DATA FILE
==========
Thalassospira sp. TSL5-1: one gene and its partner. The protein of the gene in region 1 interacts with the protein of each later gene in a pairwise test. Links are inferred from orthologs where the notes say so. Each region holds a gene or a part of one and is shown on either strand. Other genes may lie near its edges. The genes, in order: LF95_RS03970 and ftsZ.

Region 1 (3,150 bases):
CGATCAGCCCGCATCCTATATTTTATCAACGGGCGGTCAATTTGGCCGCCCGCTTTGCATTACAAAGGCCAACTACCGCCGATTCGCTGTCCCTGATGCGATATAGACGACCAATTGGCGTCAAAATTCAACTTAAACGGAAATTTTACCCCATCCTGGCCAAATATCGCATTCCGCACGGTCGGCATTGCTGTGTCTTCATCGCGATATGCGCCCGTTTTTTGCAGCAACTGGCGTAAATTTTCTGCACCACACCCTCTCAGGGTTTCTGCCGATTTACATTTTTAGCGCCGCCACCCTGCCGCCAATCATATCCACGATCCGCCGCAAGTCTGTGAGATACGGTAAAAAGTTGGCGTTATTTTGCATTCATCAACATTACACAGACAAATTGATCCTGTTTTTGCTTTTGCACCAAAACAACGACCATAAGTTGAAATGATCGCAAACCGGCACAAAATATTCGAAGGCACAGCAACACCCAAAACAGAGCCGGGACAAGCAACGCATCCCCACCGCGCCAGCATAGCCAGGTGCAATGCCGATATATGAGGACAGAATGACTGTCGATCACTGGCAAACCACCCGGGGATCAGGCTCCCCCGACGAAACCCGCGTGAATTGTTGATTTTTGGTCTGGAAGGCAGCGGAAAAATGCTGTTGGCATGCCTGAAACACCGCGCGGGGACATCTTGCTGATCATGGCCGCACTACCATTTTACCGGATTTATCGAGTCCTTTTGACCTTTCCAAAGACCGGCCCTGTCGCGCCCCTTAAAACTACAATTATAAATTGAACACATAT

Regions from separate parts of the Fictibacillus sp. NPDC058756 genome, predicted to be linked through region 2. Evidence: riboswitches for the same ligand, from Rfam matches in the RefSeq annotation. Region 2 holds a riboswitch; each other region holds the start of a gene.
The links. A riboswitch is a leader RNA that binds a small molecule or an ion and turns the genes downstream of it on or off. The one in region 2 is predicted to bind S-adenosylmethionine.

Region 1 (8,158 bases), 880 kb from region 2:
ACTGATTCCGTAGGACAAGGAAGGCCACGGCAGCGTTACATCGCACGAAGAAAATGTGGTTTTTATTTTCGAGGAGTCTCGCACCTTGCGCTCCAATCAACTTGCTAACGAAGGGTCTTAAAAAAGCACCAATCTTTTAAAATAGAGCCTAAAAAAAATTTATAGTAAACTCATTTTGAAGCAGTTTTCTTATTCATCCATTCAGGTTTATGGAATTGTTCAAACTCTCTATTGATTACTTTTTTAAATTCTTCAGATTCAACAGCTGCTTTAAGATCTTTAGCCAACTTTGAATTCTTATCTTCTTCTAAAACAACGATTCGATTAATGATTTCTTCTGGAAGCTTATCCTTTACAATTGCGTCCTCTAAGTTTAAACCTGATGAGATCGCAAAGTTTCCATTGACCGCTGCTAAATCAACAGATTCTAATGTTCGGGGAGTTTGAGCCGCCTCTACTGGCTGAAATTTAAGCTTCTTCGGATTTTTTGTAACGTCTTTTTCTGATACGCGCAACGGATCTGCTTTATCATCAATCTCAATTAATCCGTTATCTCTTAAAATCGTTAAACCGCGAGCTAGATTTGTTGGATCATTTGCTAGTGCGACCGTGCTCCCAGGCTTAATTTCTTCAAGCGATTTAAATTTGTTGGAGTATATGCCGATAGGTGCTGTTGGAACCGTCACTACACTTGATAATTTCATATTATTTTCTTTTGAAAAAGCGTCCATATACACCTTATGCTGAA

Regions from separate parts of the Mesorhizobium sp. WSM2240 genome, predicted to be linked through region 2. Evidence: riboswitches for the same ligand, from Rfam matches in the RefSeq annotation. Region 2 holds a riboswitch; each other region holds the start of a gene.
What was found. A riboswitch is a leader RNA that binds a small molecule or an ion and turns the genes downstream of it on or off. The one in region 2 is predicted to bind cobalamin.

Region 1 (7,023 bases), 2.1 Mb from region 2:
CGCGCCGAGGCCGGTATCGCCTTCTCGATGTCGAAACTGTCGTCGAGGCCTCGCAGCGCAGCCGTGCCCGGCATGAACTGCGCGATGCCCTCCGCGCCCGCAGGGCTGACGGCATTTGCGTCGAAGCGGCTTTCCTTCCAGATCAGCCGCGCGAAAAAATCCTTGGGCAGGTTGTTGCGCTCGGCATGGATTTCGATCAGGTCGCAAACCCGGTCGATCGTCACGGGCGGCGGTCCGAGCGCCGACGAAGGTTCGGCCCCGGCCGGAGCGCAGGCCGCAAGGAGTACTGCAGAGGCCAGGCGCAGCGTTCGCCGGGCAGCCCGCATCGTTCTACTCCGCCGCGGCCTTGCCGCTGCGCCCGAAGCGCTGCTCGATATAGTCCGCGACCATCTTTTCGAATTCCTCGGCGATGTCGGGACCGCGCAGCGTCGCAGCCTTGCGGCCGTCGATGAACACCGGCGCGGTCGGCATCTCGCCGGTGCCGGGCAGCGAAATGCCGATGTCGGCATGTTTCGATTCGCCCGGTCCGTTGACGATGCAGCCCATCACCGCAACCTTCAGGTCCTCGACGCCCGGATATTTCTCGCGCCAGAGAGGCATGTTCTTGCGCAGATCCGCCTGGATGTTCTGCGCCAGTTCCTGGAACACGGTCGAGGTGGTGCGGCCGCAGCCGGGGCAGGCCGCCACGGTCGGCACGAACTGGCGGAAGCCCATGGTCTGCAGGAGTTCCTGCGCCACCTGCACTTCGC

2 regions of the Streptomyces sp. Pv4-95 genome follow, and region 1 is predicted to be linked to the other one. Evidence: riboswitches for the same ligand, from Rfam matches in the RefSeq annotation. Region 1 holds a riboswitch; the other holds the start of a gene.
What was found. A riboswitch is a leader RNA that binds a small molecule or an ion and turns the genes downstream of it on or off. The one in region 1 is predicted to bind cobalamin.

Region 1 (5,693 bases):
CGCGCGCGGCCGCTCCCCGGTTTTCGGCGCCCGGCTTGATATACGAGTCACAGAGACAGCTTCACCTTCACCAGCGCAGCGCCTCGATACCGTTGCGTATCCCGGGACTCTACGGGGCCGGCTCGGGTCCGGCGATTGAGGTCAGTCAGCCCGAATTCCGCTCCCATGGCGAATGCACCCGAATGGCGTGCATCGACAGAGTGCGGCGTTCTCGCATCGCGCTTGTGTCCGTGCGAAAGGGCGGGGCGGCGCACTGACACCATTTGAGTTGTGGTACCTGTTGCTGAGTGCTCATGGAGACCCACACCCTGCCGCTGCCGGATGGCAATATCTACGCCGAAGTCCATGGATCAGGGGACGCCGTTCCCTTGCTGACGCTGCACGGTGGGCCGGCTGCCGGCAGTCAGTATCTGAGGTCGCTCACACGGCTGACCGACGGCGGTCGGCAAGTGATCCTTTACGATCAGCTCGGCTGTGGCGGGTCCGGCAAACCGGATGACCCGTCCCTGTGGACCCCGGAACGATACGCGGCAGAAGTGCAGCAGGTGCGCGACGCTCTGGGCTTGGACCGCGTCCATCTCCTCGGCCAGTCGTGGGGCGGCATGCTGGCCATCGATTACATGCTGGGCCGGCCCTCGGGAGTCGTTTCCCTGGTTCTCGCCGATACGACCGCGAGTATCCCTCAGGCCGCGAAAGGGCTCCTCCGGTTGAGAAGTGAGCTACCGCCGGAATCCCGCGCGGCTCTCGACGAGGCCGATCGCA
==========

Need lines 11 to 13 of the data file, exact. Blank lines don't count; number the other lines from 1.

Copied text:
CGCGCCGAGGCCGGTATCGCCTTCTCGATGTCGAAACTGTCGTCGAGGCCTCGCAGCGCAGCCGTGCCCGGCATGAACTGCGCGATGCCCTCCGCGCCCGCAGGGCTGACGGCATTTGCGTCGAAGCGGCTTTCCTTCCAGATCAGCCGCGCGAAAAAATCCTTGGGCAGGTTGTTGCGCTCGGCATGGATTTCGATCAGGTCGCAAACCCGGTCGATCGTCACGGGCGGCGGTCCGAGCGCCGACGAAGGTTCGGCCCCGGCCGGAGCGCAGGCCGCAAGGAGTACTGCAGAGGCCAGGCGCAGCGTTCGCCGGGCAGCCCGCATCGTTCTACTCCGCCGCGGCCTTGCCGCTGCGCCCGAAGCGCTGCTCGATATAGTCCGCGACCATCTTTTCGAATTCCTCGGCGATGTCGGGACCGCGCAGCGTCGCAGCCTTGCGGCCGTCGATGAACACCGGCGCGGTCGGCATCTCGCCGGTGCCGGGCAGCGAAATGCCGATGTCGGCATGTTTCGATTCGCCCGGTCCGTTGACGATGCAGCCCATCACCGCAACCTTCAGGTCCTCGACGCCCGGATATTTCTCGCGCCAGAGAGGCATGTTCTTGCGCAGATCCGCCTGGATGTTCTGCGCCAGTTCCTGGAACACGGTCGAGGTGGTGCGGCCGCAGCCGGGGCAGGCCGCCACGGTCGGCACGAACTGGCGGAAGCCCATGGTCTGCAGGAGTTCCTGCGCCACCTGCACTTCGC

2 regions of the Streptomyces sp. Pv4-95 genome follow, and region 1 is predicted to be linked to the other one. Evidence: riboswitches for the same ligand, from Rfam matches in the RefSeq annotation. Region 1 holds a riboswitch; the other holds the start of a gene.
What was found. A riboswitch is a leader RNA that binds a small molecule or an ion and turns the genes downstream of it on or off. The one in region 1 is predicted to bind cobalamin.